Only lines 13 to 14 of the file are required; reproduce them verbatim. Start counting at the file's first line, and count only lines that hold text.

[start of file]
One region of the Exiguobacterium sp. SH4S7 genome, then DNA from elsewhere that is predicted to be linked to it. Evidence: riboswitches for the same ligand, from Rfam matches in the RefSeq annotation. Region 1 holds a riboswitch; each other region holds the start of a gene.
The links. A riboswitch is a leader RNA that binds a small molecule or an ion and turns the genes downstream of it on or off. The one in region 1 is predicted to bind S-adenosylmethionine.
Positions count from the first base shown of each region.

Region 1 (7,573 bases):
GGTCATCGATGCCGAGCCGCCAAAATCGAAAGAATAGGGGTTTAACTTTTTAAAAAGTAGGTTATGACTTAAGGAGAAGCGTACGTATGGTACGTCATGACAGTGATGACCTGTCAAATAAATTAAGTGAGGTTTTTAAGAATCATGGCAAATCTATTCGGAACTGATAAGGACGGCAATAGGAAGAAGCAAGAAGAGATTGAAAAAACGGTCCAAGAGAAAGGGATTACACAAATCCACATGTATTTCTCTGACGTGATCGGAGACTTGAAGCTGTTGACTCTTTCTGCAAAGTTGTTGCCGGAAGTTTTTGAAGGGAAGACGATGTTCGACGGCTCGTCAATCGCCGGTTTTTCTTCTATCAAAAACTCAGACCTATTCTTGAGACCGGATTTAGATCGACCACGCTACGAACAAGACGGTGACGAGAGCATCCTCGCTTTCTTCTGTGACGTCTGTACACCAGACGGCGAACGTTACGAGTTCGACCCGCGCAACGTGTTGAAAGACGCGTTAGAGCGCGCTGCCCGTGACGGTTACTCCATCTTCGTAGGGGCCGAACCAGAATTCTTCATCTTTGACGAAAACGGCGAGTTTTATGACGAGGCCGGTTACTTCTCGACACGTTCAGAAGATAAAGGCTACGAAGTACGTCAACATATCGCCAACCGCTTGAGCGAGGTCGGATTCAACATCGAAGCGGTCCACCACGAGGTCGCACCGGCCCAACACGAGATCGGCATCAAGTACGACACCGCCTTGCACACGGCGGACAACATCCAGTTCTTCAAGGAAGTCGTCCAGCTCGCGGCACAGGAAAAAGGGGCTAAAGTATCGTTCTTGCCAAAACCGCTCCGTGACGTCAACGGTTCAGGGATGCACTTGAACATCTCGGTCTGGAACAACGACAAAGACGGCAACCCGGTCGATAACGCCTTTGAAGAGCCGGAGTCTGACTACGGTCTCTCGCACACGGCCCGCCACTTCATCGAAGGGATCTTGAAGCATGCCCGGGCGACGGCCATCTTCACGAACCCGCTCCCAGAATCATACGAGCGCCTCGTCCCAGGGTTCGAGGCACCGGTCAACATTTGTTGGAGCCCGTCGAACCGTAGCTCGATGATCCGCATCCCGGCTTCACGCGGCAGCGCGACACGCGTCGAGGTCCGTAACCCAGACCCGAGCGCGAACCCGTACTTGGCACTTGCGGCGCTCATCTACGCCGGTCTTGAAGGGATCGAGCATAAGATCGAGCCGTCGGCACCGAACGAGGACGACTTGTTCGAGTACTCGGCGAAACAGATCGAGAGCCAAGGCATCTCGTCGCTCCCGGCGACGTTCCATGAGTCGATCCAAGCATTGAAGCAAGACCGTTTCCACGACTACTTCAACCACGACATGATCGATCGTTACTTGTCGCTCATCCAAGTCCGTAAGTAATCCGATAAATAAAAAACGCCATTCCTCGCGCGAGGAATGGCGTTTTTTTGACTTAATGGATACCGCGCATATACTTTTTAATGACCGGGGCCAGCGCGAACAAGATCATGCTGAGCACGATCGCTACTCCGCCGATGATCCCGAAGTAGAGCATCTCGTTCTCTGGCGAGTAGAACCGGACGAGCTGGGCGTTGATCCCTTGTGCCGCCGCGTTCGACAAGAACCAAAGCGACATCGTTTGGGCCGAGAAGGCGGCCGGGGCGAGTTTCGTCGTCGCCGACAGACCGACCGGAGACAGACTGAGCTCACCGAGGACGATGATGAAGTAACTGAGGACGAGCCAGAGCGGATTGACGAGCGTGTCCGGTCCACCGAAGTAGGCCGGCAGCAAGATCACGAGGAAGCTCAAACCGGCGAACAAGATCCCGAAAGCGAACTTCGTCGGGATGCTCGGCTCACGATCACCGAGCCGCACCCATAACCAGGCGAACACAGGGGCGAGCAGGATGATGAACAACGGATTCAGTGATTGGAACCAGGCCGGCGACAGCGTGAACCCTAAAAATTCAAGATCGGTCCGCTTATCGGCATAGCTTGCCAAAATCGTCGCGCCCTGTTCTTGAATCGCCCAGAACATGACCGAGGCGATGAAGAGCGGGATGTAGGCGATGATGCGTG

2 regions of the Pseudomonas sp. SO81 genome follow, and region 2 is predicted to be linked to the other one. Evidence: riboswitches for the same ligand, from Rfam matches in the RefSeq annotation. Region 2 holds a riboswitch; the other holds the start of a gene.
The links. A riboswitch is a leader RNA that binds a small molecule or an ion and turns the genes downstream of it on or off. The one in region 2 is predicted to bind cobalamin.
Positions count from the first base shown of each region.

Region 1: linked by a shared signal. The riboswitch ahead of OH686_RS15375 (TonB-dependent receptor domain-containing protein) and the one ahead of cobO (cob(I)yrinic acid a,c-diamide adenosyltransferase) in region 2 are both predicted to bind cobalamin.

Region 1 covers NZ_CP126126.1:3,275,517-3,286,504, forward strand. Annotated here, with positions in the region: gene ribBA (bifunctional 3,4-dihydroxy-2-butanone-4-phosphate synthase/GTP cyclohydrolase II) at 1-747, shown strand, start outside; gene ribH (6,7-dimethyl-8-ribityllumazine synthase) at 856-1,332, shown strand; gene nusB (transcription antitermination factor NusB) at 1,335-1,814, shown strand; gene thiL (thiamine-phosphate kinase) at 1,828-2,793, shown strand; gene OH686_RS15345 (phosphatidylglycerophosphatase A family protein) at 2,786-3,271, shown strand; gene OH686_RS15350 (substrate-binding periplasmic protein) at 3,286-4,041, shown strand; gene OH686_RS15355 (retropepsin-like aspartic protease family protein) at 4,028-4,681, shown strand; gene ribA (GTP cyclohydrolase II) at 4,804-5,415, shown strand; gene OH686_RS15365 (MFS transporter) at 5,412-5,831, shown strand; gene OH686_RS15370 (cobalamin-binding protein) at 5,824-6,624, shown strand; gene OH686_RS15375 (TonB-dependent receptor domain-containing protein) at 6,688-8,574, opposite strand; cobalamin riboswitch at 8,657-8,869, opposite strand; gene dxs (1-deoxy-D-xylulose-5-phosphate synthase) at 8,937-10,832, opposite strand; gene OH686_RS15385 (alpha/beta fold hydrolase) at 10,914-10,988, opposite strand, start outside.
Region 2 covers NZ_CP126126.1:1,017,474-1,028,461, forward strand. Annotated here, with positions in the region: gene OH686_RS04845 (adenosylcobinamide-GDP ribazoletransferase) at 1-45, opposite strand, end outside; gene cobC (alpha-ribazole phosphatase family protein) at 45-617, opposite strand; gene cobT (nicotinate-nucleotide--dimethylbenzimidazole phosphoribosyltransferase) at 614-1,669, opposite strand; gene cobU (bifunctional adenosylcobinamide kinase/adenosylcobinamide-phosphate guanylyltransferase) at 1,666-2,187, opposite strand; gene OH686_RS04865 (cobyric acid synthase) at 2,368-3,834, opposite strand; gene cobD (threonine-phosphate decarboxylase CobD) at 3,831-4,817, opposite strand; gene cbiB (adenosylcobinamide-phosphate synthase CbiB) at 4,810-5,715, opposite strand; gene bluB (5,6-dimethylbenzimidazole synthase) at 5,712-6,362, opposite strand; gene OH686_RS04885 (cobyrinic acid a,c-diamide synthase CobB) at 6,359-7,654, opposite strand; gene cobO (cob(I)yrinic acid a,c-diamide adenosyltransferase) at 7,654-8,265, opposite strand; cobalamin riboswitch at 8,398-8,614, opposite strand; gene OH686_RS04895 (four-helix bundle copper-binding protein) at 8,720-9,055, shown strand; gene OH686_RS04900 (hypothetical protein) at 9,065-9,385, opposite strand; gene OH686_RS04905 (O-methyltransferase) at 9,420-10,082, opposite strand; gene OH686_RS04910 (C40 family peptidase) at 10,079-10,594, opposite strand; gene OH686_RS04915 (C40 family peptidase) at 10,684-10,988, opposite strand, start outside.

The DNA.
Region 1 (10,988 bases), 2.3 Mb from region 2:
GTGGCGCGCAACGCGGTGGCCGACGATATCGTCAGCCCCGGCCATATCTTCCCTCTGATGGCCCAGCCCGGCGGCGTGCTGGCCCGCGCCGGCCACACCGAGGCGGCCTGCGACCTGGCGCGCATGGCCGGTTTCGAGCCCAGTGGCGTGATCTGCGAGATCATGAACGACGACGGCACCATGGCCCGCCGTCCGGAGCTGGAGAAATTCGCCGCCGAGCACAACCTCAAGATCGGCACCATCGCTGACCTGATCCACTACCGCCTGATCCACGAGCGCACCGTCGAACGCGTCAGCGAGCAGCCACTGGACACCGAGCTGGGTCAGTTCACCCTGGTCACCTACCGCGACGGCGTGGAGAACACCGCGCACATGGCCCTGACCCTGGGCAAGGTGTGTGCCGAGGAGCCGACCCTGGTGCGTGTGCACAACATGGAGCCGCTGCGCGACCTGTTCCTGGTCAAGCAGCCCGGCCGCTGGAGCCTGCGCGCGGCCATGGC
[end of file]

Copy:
Region 1 (10,988 bases), 2.3 Mb from region 2:
GTGGCGCGCAACGCGGTGGCCGACGATATCGTCAGCCCCGGCCATATCTTCCCTCTGATGGCCCAGCCCGGCGGCGTGCTGGCCCGCGCCGGCCACACCGAGGCGGCCTGCGACCTGGCGCGCATGGCCGGTTTCGAGCCCAGTGGCGTGATCTGCGAGATCATGAACGACGACGGCACCATGGCCCGCCGTCCGGAGCTGGAGAAATTCGCCGCCGAGCACAACCTCAAGATCGGCACCATCGCTGACCTGATCCACTACCGCCTGATCCACGAGCGCACCGTCGAACGCGTCAGCGAGCAGCCACTGGACACCGAGCTGGGTCAGTTCACCCTGGTCACCTACCGCGACGGCGTGGAGAACACCGCGCACATGGCCCTGACCCTGGGCAAGGTGTGTGCCGAGGAGCCGACCCTGGTGCGTGTGCACAACATGGAGCCGCTGCGCGACCTGTTCCTGGTCAAGCAGCCCGGCCGCTGGAGCCTGCGCGCGGCCATGGC